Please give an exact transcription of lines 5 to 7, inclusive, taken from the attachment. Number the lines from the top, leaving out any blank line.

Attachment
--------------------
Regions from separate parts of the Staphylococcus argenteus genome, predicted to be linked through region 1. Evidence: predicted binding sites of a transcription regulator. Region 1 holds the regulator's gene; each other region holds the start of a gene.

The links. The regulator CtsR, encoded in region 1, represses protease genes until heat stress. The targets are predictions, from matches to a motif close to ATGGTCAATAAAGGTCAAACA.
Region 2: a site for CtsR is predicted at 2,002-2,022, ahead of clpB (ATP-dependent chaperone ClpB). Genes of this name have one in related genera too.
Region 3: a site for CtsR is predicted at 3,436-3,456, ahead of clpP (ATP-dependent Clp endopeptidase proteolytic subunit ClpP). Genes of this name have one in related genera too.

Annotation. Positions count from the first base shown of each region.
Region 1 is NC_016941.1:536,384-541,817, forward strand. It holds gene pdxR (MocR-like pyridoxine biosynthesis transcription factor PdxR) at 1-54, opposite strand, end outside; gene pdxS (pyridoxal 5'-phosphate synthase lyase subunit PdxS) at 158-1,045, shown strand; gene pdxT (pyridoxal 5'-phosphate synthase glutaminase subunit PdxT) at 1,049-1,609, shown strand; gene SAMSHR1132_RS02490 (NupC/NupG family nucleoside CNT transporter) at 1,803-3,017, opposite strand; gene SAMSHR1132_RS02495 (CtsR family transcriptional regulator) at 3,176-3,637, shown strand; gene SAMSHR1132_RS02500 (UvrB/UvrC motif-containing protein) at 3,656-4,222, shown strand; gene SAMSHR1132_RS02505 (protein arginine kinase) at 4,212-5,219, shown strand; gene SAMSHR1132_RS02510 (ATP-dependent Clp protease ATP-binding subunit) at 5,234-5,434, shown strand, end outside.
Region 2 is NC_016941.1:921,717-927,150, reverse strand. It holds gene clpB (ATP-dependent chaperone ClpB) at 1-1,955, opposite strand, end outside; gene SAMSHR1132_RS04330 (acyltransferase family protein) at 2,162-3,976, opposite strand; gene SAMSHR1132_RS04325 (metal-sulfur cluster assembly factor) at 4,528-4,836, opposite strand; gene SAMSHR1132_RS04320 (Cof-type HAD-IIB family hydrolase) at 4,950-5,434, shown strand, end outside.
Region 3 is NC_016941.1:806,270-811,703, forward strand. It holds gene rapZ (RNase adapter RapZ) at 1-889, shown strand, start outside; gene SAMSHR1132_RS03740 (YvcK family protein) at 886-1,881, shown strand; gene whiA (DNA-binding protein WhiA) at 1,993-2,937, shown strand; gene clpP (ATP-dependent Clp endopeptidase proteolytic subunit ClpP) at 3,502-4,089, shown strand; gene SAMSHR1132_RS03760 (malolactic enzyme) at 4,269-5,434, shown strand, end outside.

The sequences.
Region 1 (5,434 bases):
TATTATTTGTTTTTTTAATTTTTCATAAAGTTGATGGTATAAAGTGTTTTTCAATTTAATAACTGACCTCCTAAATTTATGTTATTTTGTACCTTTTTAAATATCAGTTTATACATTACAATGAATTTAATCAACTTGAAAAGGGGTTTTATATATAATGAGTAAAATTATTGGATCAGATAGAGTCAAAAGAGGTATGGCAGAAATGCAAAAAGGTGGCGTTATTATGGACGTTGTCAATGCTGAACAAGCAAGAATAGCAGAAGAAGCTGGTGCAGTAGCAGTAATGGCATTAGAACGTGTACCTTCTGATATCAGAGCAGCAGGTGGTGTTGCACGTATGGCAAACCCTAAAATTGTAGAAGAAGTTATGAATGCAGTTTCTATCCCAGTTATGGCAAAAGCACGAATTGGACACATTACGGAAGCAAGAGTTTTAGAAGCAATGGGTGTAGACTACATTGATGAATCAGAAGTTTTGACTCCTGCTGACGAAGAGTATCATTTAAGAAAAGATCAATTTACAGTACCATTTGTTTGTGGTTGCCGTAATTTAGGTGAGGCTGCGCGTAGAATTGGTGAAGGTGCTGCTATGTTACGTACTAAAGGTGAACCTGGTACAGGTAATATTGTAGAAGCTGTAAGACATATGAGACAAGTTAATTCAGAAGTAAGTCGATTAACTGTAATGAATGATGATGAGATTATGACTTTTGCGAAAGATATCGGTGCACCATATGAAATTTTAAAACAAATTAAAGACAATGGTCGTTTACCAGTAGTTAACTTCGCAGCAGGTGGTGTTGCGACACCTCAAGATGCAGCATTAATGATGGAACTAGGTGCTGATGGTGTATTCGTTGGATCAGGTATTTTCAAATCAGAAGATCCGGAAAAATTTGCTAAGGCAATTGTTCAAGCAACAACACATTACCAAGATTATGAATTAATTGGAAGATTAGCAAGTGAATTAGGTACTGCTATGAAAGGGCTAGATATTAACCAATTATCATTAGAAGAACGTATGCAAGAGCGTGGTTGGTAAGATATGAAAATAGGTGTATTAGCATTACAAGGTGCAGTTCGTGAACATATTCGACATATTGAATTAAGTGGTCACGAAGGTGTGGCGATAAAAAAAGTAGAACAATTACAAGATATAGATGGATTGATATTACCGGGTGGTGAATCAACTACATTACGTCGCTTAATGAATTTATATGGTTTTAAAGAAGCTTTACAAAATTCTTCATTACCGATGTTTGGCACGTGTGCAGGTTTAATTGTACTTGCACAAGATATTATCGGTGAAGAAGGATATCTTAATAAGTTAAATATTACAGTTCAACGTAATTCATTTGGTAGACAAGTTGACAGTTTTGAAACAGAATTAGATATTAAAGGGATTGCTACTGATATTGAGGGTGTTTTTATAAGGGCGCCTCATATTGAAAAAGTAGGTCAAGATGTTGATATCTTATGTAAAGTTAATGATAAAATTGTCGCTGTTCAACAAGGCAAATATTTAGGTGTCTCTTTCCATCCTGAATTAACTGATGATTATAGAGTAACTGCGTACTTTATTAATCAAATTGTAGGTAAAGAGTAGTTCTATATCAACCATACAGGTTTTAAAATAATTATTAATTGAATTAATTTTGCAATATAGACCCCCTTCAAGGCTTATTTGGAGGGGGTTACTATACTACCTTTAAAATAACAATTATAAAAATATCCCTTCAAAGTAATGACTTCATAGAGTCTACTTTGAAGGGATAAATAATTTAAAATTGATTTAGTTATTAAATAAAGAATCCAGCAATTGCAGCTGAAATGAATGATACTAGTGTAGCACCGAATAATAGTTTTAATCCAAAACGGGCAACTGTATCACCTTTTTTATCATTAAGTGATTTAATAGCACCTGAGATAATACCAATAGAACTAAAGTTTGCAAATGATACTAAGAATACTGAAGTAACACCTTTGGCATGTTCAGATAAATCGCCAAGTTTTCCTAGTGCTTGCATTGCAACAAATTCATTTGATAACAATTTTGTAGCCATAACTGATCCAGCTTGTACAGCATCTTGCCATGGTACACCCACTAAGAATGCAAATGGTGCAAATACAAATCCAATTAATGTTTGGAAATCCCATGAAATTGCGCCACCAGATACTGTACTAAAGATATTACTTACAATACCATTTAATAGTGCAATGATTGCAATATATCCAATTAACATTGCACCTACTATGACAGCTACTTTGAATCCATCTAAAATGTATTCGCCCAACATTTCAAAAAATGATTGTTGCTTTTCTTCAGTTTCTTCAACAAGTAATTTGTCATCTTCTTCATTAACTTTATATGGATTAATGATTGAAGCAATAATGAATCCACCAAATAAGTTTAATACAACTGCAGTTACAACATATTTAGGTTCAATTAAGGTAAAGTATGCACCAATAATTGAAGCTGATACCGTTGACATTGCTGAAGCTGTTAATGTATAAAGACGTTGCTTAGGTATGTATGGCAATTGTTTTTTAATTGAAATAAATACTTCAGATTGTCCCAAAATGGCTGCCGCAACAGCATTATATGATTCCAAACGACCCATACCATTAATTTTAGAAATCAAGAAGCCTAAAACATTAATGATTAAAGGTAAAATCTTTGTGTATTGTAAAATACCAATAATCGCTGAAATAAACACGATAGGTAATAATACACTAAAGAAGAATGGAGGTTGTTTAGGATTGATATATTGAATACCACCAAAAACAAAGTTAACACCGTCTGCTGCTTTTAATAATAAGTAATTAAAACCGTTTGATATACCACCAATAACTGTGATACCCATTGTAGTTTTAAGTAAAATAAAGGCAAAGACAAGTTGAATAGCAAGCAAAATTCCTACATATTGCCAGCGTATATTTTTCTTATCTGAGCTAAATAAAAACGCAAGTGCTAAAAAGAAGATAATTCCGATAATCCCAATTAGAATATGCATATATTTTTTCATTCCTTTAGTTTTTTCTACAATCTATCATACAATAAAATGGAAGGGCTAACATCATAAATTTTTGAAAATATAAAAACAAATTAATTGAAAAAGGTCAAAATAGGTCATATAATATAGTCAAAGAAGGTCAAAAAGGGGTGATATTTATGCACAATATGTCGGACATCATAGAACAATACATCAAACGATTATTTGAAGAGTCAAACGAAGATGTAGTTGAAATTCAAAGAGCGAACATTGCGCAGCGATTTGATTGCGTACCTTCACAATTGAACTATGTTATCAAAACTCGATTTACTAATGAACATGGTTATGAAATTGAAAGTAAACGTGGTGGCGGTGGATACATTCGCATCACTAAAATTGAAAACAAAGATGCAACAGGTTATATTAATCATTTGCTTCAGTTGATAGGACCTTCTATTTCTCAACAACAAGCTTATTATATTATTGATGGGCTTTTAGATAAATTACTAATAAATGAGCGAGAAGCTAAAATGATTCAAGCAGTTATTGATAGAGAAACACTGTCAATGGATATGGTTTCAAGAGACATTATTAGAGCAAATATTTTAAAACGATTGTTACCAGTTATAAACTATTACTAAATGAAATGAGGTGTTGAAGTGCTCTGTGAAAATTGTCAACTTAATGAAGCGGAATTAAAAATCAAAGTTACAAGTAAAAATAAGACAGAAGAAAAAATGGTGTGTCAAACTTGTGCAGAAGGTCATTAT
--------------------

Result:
Annotation. Positions count from the first base shown of each region.
Region 1 is NC_016941.1:536,384-541,817, forward strand. It holds gene pdxR (MocR-like pyridoxine biosynthesis transcription factor PdxR) at 1-54, opposite strand, end outside; gene pdxS (pyridoxal 5'-phosphate synthase lyase subunit PdxS) at 158-1,045, shown strand; gene pdxT (pyridoxal 5'-phosphate synthase glutaminase subunit PdxT) at 1,049-1,609, shown strand; gene SAMSHR1132_RS02490 (NupC/NupG family nucleoside CNT transporter) at 1,803-3,017, opposite strand; gene SAMSHR1132_RS02495 (CtsR family transcriptional regulator) at 3,176-3,637, shown strand; gene SAMSHR1132_RS02500 (UvrB/UvrC motif-containing protein) at 3,656-4,222, shown strand; gene SAMSHR1132_RS02505 (protein arginine kinase) at 4,212-5,219, shown strand; gene SAMSHR1132_RS02510 (ATP-dependent Clp protease ATP-binding subunit) at 5,234-5,434, shown strand, end outside.
Region 2 is NC_016941.1:921,717-927,150, reverse strand. It holds gene clpB (ATP-dependent chaperone ClpB) at 1-1,955, opposite strand, end outside; gene SAMSHR1132_RS04330 (acyltransferase family protein) at 2,162-3,976, opposite strand; gene SAMSHR1132_RS04325 (metal-sulfur cluster assembly factor) at 4,528-4,836, opposite strand; gene SAMSHR1132_RS04320 (Cof-type HAD-IIB family hydrolase) at 4,950-5,434, shown strand, end outside.